A: There are no licensing costs involved. It does not matter if you have three, ten or 200 journalists feeding your content to your site. All they need is the browser of their workstation or laptop. Everything else is free. SO if your office is licensed and up and running. There are no additional costs involved. This makes it easier to work with free lancers who will just rely on their equipment and all you need to give them is a login to Campsite and they are ready to go.

Q: We are a small editorial office and want to be able to syndicate our content to different clients. How can i do that?

A: Campsite allows you to run various websites on one database. That way you can call content from anywhere in the database to any client website you are maintaining. You might even think of having one dedicated News publication where journalists feed all the news and you call the content from this publication on any client website you want.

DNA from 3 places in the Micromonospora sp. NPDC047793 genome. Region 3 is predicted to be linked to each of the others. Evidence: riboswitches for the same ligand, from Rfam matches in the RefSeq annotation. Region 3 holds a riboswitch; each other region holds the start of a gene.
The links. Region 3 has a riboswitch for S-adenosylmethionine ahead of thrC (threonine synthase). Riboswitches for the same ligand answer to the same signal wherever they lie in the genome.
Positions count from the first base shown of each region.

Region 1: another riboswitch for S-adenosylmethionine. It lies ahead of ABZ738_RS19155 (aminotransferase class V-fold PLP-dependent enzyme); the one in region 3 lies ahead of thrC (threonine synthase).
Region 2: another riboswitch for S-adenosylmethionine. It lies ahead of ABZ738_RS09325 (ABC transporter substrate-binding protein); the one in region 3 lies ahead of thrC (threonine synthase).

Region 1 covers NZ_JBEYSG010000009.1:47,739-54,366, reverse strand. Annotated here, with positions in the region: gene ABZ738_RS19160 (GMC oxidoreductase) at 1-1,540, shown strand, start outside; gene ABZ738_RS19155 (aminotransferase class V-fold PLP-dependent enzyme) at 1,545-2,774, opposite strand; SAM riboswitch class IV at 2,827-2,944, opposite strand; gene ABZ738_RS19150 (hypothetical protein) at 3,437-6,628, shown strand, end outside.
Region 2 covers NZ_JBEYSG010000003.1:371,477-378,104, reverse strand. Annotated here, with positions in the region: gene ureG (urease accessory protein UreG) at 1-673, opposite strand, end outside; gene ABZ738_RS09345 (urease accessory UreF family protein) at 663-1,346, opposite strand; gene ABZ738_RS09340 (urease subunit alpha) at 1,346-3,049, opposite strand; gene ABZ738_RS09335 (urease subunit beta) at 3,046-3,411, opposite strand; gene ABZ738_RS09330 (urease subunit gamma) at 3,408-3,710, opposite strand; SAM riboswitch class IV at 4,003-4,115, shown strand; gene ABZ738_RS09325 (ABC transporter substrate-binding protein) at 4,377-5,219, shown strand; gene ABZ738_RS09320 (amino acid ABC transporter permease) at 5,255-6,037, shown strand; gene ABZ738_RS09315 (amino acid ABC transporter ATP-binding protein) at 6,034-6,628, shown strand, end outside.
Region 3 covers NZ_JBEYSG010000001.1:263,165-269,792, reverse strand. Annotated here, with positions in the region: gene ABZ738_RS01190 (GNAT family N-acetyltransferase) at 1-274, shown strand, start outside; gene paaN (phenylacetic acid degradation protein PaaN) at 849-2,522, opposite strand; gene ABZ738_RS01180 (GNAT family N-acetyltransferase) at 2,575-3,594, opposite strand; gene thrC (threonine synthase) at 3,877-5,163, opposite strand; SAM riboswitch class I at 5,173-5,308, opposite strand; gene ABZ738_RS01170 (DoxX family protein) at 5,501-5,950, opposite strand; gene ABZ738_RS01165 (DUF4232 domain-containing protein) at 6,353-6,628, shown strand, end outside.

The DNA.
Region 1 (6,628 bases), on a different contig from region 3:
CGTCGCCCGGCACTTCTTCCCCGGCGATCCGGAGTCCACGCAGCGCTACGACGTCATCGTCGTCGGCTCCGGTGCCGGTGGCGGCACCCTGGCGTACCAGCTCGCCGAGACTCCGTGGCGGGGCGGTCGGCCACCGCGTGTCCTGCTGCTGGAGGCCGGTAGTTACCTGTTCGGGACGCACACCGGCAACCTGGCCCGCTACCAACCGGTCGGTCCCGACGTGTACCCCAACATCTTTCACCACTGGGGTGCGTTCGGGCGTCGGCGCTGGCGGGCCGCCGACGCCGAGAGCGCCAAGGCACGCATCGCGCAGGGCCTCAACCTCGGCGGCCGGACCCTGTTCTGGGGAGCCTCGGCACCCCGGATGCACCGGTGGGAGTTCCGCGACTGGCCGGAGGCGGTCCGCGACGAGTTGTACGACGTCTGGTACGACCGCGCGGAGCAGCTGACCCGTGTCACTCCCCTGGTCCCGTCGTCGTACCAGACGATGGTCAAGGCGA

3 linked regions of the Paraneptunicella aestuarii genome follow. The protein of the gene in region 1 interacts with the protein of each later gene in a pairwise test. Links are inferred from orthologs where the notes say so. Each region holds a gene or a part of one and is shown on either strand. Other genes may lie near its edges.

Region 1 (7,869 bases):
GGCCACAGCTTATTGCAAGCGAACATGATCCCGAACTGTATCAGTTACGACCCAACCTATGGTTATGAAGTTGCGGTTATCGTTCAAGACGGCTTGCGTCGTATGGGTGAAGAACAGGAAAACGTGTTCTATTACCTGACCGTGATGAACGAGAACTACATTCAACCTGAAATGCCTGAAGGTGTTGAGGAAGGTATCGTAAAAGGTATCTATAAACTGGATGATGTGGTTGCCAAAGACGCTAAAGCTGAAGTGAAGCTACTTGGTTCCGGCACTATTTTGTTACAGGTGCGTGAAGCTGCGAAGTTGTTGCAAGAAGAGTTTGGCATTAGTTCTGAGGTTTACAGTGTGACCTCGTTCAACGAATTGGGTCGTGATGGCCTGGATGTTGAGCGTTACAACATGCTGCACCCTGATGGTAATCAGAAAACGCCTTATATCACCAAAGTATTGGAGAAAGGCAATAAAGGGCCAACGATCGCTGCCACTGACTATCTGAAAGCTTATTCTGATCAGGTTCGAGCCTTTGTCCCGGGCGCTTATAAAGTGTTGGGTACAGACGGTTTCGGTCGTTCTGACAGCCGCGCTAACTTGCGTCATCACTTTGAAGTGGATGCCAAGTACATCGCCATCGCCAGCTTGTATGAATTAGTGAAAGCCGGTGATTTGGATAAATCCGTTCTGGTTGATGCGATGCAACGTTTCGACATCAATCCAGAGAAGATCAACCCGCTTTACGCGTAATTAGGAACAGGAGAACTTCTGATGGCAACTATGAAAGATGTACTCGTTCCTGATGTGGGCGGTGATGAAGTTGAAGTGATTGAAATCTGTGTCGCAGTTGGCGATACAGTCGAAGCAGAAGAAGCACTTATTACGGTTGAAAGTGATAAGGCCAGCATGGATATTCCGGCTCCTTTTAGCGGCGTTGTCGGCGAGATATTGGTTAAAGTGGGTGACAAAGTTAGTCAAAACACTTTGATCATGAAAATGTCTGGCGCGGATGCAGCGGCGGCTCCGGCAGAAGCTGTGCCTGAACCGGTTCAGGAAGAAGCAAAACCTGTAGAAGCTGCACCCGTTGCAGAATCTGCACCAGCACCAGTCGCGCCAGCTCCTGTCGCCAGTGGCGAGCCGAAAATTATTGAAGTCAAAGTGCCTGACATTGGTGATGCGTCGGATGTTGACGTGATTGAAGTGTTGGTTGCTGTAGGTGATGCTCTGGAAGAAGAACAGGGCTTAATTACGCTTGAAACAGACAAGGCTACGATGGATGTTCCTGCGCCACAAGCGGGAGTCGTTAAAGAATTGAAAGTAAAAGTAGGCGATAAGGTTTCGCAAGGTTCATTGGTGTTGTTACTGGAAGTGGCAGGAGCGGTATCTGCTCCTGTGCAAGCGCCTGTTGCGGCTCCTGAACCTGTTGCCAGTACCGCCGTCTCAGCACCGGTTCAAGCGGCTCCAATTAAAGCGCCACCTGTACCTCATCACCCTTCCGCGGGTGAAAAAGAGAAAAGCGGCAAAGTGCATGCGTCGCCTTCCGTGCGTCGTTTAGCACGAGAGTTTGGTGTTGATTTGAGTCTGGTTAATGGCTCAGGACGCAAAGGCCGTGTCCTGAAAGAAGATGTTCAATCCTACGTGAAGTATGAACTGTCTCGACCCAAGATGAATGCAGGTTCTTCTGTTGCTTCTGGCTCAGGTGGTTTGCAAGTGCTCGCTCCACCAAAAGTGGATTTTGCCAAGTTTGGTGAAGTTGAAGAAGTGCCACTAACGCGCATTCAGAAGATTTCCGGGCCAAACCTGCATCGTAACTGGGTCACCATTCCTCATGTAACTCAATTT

Q: We are not sure yet if we would like to use a subscription policy for our content. How does that effect the use of Campsite?

A: No problem. Campsite allows you to specify for each article if you want this to be available for subscription only. So you can make that switch any time you want. In fact, the templates allow you to be even more flexible and make detailed decisions on what to display and what not for trial subscriptions, full subscriptions or ordinary readers. Such changes can be made any time.

Q: Can the Campsite be used for publishing in double-byte languages (i.e. Japanese, Chinese, Arabic?)

A: Yes. Campsite is a Unicode-based content management system, so publishing in any language included in the standard is not only possible but you can also localize Campsite into your language of choice.

Q: Campsite wants you to structure all the stories (articles) by issues, so that you have to assign an issue to a certain story. This seems a bit inflexible to me. What do you do if you have breaking news stories coming out in between publication dates?